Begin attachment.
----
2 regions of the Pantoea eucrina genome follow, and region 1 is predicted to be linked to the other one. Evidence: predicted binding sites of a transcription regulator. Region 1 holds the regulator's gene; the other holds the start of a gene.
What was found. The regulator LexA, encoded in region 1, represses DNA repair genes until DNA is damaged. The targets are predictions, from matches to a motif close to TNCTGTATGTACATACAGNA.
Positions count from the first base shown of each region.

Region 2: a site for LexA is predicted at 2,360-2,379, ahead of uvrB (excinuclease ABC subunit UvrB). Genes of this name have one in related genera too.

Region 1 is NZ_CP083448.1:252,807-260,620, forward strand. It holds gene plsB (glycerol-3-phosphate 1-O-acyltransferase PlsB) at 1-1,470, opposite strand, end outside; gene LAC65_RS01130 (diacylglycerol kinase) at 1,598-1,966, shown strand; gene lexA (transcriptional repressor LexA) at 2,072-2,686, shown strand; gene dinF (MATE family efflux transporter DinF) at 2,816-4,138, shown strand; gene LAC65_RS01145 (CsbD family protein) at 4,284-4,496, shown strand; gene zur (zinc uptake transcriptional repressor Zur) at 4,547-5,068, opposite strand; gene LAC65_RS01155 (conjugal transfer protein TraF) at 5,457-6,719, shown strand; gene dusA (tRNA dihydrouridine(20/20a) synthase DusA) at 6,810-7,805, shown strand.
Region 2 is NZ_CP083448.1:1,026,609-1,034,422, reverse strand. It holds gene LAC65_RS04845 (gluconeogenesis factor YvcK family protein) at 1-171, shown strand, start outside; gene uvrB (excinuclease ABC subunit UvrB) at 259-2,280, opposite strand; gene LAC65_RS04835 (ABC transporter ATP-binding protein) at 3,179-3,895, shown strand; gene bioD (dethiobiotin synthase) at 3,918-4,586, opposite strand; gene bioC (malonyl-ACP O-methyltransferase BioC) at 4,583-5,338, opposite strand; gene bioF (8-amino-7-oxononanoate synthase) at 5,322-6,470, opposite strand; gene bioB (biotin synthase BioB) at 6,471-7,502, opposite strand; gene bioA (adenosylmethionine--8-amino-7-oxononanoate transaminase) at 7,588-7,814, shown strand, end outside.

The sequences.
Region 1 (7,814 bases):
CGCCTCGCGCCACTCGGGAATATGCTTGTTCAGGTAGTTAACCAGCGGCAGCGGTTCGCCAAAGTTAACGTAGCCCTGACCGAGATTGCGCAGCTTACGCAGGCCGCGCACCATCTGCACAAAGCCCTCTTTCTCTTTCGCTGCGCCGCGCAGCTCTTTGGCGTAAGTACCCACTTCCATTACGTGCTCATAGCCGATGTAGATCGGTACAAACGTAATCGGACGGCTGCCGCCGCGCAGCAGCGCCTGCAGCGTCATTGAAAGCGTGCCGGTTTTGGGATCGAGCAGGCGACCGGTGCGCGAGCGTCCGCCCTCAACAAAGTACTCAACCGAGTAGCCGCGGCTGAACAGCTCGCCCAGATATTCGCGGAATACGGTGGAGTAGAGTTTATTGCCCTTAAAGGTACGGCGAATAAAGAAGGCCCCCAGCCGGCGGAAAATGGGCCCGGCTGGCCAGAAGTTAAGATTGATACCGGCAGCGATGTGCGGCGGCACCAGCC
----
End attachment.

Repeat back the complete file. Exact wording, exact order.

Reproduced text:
2 regions of the Pantoea eucrina genome follow, and region 1 is predicted to be linked to the other one. Evidence: predicted binding sites of a transcription regulator. Region 1 holds the regulator's gene; the other holds the start of a gene.
What was found. The regulator LexA, encoded in region 1, represses DNA repair genes until DNA is damaged. The targets are predictions, from matches to a motif close to TNCTGTATGTACATACAGNA.
Positions count from the first base shown of each region.

Region 2: a site for LexA is predicted at 2,360-2,379, ahead of uvrB (excinuclease ABC subunit UvrB). Genes of this name have one in related genera too.

Region 1 is NZ_CP083448.1:252,807-260,620, forward strand. It holds gene plsB (glycerol-3-phosphate 1-O-acyltransferase PlsB) at 1-1,470, opposite strand, end outside; gene LAC65_RS01130 (diacylglycerol kinase) at 1,598-1,966, shown strand; gene lexA (transcriptional repressor LexA) at 2,072-2,686, shown strand; gene dinF (MATE family efflux transporter DinF) at 2,816-4,138, shown strand; gene LAC65_RS01145 (CsbD family protein) at 4,284-4,496, shown strand; gene zur (zinc uptake transcriptional repressor Zur) at 4,547-5,068, opposite strand; gene LAC65_RS01155 (conjugal transfer protein TraF) at 5,457-6,719, shown strand; gene dusA (tRNA dihydrouridine(20/20a) synthase DusA) at 6,810-7,805, shown strand.
Region 2 is NZ_CP083448.1:1,026,609-1,034,422, reverse strand. It holds gene LAC65_RS04845 (gluconeogenesis factor YvcK family protein) at 1-171, shown strand, start outside; gene uvrB (excinuclease ABC subunit UvrB) at 259-2,280, opposite strand; gene LAC65_RS04835 (ABC transporter ATP-binding protein) at 3,179-3,895, shown strand; gene bioD (dethiobiotin synthase) at 3,918-4,586, opposite strand; gene bioC (malonyl-ACP O-methyltransferase BioC) at 4,583-5,338, opposite strand; gene bioF (8-amino-7-oxononanoate synthase) at 5,322-6,470, opposite strand; gene bioB (biotin synthase BioB) at 6,471-7,502, opposite strand; gene bioA (adenosylmethionine--8-amino-7-oxononanoate transaminase) at 7,588-7,814, shown strand, end outside.

The sequences.
Region 1 (7,814 bases):
CGCCTCGCGCCACTCGGGAATATGCTTGTTCAGGTAGTTAACCAGCGGCAGCGGTTCGCCAAAGTTAACGTAGCCCTGACCGAGATTGCGCAGCTTACGCAGGCCGCGCACCATCTGCACAAAGCCCTCTTTCTCTTTCGCTGCGCCGCGCAGCTCTTTGGCGTAAGTACCCACTTCCATTACGTGCTCATAGCCGATGTAGATCGGTACAAACGTAATCGGACGGCTGCCGCCGCGCAGCAGCGCCTGCAGCGTCATTGAAAGCGTGCCGGTTTTGGGATCGAGCAGGCGACCGGTGCGCGAGCGTCCGCCCTCAACAAAGTACTCAACCGAGTAGCCGCGGCTGAACAGCTCGCCCAGATATTCGCGGAATACGGTGGAGTAGAGTTTATTGCCCTTAAAGGTACGGCGAATAAAGAAGGCCCCCAGCCGGCGGAAAATGGGCCCGGCTGGCCAGAAGTTAAGATTGATACCGGCAGCGATGTGCGGCGGCACCAGCC